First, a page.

More than 61% of Greek voters have rejected fresh austerity demands by the country's EU-IMF creditors in a historic referendum, official results from over 95% of polling stations have shown.

Thousands of people gathered in central Syntagma Square in Athens to celebrate the result, despite warnings that failure to reach a deal with the creditors could trigger a Greek exit from the eurozone.

Greek Greek Prime Minister Alexis Tsipras said his government is ready to return immediately to negotiations with creditors.

Dismissing talk that the referendum was effectively a vote on whether Greece stays in the euro, Mr Tsipras said the mandate that Greeks had given him was to reach a viable solution rather than clash with Europe.

"With the difficult circumstances prevailing today you made a very brave choice," Mr Tsipras said in a televised address.

"I'm fully aware the mandate you gave me is not one of a rupture with Europe but a mandate to strengthen our negotiating position to seek a viable solution."

Mr Tsipras said he would ask the country's president to summon a meeting of political party leaders to brief them on the situation 

The country's finance minister, Yanis Varoufakis, said the No majority result was a vote in favour of democracy and social justice and will allow Athens to call on its partners to find a fair deal.

"As of tomorrow, with this brave 'No' the Greek people handed us.... we will extend a helping hand towards our lenders. We will call on each one of them to find common ground," Mr Varoufakis told reporters.

"As of tomorrow, Europe, whose heart is beating in Greece tonight, is starting to heal its wounds, our wounds."

Commenting on the preliminary results of the referendum Minister for Finance Michael Noonan said he hopes "the Greek government will continue discussions with fellow member states in an effort to provide certainty for the Greek people and return stability to their economy.

"Ireland will continue to engage in an effort to reach a successful conclusion to the negotiations" he said.

Many of Athens' partners have warned over the past week that a No vote would mean cutting bridges with Europe and driving Greece's crippled financial system into outright bankruptcy, dramatically worsening the country's five-year-long depression.

Greek banks, which have been closed all week and rationing withdrawals from cash machines, are expected to run out of money within days unless the European Central Bank provides an emergency lifeline.

German calls for Grexit mount as EU stunned by No vote

France and Germany have called for an emergency summit of eurozone leaders to discuss the referendum vote to reject bailout terms, as calls mounted in Berlin to cut Greece loose from Europe's common currency.

German Chancellor Angela Merkel's deputy said Athens had ruined any hope of compromise with its eurozone partners by overwhelmingly rejecting further austerity.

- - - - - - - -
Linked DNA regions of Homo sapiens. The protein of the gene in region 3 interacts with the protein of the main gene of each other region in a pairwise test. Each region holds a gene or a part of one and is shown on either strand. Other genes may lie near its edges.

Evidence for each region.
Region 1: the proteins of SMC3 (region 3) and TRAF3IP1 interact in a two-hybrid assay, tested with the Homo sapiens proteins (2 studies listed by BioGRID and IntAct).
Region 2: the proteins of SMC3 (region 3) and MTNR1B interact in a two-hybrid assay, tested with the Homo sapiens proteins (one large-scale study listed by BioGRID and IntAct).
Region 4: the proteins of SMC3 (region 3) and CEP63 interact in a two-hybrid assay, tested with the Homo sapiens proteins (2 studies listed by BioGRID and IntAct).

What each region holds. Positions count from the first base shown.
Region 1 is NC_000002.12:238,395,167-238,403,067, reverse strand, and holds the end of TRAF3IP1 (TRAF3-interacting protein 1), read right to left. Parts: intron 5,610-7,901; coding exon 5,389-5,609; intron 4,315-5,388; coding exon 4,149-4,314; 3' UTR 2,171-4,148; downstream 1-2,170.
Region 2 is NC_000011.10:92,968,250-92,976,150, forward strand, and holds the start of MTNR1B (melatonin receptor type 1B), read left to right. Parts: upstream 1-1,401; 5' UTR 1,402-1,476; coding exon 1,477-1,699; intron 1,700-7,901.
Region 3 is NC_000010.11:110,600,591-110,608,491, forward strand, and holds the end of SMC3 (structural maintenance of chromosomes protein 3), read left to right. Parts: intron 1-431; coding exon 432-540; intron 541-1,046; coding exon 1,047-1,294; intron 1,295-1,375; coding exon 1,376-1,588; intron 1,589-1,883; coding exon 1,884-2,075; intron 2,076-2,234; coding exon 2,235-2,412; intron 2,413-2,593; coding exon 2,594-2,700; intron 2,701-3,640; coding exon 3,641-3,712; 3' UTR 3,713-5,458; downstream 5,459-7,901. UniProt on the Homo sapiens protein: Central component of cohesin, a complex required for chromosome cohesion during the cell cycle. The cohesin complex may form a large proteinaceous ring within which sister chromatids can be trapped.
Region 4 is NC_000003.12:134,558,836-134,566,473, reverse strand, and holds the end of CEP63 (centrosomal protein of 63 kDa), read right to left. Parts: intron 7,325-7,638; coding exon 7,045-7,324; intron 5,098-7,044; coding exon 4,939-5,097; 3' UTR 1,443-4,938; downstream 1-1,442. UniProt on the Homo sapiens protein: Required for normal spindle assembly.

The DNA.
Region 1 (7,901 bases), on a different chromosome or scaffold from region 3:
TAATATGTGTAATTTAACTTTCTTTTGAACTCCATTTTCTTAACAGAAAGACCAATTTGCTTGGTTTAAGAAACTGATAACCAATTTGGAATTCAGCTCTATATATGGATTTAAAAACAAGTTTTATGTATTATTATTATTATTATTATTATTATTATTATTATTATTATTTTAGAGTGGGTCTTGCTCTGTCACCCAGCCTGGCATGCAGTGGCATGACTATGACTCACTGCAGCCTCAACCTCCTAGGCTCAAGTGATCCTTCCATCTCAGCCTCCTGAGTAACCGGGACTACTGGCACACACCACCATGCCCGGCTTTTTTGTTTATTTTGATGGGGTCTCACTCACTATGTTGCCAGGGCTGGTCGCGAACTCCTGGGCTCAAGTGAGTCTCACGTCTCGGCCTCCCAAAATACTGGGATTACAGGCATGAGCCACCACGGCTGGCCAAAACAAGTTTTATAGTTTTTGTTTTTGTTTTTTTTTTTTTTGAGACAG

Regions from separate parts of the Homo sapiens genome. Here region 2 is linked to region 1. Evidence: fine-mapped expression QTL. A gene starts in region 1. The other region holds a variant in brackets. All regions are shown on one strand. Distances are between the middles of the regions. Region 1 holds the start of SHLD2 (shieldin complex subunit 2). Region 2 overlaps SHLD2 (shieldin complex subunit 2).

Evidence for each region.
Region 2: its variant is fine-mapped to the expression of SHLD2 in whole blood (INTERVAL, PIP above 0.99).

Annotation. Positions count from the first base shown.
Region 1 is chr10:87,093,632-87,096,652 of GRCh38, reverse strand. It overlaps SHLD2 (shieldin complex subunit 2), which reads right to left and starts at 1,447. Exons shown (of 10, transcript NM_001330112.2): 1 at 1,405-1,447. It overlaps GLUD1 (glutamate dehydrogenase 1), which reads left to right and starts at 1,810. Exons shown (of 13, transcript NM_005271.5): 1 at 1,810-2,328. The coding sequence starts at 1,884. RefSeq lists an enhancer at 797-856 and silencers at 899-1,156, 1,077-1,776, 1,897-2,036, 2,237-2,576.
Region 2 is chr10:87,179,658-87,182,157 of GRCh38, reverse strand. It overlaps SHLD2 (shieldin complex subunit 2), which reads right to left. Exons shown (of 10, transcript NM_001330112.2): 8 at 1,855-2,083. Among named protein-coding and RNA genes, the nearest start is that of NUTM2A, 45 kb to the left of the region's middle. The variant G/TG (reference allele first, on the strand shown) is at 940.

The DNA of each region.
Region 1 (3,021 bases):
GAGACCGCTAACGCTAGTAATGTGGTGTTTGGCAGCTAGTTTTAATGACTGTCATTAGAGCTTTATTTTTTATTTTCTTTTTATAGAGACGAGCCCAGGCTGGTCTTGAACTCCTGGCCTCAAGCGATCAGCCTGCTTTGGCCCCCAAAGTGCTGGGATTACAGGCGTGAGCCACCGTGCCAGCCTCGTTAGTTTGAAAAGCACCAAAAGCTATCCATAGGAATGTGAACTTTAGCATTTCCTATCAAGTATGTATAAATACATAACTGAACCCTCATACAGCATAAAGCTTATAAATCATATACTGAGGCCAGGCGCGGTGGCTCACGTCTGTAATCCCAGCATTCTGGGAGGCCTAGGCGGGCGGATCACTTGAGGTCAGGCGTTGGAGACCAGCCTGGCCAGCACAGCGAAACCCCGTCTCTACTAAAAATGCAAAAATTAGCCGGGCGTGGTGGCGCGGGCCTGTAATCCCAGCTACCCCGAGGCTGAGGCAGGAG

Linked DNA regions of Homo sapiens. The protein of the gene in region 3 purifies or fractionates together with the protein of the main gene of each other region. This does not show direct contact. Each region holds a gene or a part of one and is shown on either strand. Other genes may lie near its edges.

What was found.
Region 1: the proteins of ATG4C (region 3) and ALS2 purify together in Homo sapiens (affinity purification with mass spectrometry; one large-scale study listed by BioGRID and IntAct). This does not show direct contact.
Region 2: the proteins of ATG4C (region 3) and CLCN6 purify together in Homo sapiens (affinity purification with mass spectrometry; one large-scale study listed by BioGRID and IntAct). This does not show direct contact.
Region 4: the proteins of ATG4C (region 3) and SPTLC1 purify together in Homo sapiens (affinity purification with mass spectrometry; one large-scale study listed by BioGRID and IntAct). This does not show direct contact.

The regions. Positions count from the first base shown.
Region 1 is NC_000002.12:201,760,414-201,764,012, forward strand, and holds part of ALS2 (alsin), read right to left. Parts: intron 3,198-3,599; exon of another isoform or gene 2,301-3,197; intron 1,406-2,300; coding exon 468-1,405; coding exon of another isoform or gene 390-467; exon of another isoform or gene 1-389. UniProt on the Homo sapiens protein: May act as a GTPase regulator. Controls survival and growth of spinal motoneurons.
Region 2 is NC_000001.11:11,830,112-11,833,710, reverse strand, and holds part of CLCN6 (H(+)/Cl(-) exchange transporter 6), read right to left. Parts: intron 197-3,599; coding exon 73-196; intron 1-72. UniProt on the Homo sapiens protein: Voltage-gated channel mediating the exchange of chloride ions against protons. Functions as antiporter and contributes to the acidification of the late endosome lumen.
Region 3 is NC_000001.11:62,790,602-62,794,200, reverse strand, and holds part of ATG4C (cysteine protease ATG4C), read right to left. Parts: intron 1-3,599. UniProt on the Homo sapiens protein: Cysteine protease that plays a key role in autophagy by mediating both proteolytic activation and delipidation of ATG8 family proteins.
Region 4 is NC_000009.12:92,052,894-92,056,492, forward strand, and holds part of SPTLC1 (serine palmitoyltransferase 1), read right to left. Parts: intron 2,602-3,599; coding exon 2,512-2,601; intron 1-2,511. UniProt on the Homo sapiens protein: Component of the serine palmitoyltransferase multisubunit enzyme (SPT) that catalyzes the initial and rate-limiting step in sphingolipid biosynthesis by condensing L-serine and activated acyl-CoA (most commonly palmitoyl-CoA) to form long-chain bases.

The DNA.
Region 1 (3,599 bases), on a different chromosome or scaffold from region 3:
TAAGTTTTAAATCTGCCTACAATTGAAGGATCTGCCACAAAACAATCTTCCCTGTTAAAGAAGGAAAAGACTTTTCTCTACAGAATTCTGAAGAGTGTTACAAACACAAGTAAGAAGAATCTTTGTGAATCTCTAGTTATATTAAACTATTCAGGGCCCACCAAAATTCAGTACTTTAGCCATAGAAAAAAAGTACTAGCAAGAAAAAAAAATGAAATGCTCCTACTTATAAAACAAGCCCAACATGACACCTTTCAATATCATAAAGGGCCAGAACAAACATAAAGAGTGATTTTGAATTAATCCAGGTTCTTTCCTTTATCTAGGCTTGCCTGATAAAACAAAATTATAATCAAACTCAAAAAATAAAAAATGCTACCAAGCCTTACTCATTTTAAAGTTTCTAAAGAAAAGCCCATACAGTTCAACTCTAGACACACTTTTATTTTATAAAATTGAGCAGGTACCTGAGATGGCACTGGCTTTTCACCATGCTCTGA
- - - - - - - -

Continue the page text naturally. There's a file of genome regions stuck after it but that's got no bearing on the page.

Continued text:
Ms Merkel and French President Francois Hollande conferred by telephone this evening and called for a eurozone summit on Tuesday. They will meet in Paris tomorrow afternoon to seek a joint response.

However Vice-Chancellor Sigmar Gabriel, leader of Ms Merkel's centre-left Social Democratic junior coalition partner, has said it was hard to conceive of fresh negotiations on lending more billions to Athens after Greeks voted against more austerity.

Mr Tsipras had "torn down the last bridges on which Greece and Europe could have moved towards a compromise," Mr Gabriel told the Tagesspiegel daily.

His comments, saying Greeks had rejected the rules of the eurozone, reflected a mounting public demand in the most powerful EU country, which is also Greece's biggest creditor, to eject Athens from the 19-nation currency area.

It was not clear whether Ms Merkel, who has repeatedly said she wants to keep Greece in the eurozone, would shift to a similarly hard line.

But senior politicians in her conservative bloc also spoke firmly.

"Now one has to ask the question whether Greece would not be better off outside the eurozone," Hans Michelbach, a member of the Bavarian Christian Social Union said."Unfortunately, Greece has chosen a path of isolation."

The vote sharpened differences between Greece's few remaining sympathisers in the eurozone - mostly in Italy and France - and hard line countries led by Germany which are fed up with pouring loans into Greece.

Italy's foreign minister Paolo Gentiloni said the eurozone should resume efforts to reach a deal with Athens.

"Now it is right to start trying for an agreement again," he tweeted. "But there is no escape from the Greek labyrinth with a weak Europe that isn't growing."

Meanwhile, European Commission President Jean-Claude Juncker will hold a conference call with European Council President, Donald Tusk, Eurogroup President Jeroen Dijsselbloem and European Central Bank President Mario Draghi on the Greek situation tomorrow morning, the commission has said.

Mr Dijsselbloem described the outcome of the referendum as "very regrettable." In a statement the Eurogroup president "I take note of the outcome of the Greek referendum. This result is very regrettable for the future of Greece.

"For recovery of the Greek economy, difficult measures and reforms are inevitable. We will now wait for the initiatives of the Greek authorities."

He said he and his colleagues from the 19-country single currency area would "discuss the state of play" on Tuesday ahead of a special summit of eurozone leaders in Brussels.